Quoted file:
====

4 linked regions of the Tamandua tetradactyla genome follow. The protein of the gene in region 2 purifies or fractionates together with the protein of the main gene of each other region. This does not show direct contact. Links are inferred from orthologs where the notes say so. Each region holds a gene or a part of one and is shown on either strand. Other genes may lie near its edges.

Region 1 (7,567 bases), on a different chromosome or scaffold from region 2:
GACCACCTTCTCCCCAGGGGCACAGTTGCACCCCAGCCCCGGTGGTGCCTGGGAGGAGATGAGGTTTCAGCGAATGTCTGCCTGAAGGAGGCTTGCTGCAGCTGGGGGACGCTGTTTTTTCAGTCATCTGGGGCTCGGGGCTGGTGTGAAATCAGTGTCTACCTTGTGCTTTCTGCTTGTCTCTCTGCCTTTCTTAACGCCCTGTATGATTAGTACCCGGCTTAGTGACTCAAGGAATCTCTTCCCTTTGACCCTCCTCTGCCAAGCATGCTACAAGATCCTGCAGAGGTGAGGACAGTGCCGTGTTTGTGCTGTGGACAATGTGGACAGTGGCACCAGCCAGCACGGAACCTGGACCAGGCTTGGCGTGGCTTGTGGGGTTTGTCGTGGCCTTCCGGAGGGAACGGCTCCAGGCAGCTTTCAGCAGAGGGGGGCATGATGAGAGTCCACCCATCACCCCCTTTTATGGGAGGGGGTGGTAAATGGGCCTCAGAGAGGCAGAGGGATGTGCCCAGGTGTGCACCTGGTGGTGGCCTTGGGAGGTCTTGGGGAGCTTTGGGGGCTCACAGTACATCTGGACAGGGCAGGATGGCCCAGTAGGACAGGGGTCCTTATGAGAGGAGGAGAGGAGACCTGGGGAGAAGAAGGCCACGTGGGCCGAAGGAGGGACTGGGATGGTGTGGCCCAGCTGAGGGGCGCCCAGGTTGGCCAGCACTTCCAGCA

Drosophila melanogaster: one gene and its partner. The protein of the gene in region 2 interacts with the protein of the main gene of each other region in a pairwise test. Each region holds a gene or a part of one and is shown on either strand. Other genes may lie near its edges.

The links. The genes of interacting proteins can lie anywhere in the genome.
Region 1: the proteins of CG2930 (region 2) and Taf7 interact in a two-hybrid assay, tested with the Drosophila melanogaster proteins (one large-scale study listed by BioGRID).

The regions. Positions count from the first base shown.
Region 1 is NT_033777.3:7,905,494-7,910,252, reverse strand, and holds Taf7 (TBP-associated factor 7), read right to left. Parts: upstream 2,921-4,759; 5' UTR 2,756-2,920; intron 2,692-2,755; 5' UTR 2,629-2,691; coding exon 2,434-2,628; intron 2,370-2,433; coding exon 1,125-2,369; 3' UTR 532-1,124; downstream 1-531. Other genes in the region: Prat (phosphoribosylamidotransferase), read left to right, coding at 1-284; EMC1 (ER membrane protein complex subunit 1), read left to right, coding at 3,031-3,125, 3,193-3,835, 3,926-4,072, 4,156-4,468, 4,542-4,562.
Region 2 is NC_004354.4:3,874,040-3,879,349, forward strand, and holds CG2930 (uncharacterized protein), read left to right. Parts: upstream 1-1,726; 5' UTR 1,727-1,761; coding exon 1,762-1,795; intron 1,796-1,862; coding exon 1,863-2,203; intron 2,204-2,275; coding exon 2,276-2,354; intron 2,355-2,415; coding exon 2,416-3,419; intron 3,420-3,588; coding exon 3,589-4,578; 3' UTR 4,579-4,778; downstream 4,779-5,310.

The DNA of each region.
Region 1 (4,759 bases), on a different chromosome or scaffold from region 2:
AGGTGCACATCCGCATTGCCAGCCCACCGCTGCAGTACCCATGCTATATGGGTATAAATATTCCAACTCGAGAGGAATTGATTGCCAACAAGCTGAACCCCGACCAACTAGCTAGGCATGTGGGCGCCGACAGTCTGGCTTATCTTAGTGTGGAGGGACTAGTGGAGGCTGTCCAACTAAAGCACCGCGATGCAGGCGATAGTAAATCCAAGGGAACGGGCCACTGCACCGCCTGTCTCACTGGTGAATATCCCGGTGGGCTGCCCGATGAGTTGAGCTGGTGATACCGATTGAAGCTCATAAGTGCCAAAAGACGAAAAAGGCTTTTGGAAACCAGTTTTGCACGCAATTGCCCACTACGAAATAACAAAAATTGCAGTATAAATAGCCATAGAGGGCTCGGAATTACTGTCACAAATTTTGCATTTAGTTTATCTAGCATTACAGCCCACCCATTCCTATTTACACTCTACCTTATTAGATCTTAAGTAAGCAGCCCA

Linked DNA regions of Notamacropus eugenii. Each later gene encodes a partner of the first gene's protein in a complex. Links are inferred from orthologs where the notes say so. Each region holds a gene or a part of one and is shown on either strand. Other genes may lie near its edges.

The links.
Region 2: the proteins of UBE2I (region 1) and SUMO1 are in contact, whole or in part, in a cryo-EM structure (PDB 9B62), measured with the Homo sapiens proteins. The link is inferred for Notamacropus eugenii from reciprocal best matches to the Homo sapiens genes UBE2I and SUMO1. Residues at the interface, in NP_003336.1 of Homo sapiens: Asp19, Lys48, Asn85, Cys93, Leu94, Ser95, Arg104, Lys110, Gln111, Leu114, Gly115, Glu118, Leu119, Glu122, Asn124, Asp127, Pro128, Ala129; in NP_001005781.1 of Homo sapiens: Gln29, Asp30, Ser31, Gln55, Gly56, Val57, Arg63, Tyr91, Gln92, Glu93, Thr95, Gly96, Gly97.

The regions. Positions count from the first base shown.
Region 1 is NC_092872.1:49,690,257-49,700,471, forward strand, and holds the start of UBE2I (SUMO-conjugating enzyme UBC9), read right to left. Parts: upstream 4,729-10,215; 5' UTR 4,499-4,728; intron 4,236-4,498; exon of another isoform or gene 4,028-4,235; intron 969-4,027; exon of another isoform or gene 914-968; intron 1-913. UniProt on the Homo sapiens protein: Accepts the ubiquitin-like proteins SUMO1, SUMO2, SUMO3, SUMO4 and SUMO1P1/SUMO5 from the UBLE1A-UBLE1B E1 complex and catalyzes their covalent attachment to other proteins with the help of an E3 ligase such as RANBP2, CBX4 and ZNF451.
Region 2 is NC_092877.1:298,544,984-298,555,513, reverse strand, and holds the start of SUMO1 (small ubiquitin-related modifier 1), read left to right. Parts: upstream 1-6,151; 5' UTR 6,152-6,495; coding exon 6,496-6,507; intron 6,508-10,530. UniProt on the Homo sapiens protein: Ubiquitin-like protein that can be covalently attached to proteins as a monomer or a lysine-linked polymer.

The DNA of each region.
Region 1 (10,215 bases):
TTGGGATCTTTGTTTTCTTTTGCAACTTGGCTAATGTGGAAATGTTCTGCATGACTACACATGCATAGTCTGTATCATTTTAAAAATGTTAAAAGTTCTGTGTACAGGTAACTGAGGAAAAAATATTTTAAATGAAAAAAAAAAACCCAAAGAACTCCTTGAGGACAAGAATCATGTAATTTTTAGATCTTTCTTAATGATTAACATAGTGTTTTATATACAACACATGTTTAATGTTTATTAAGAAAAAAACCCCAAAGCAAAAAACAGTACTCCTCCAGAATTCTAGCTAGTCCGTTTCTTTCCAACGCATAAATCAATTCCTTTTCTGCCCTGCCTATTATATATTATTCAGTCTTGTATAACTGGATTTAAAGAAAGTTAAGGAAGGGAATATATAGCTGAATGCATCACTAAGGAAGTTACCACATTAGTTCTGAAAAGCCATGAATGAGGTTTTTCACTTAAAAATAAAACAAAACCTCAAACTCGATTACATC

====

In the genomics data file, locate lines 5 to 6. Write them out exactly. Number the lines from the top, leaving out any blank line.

The links. The genes of interacting proteins can lie anywhere in the genome.
Region 1: the proteins of CG2930 (region 2) and Taf7 interact in a two-hybrid assay, tested with the Drosophila melanogaster proteins (one large-scale study listed by BioGRID).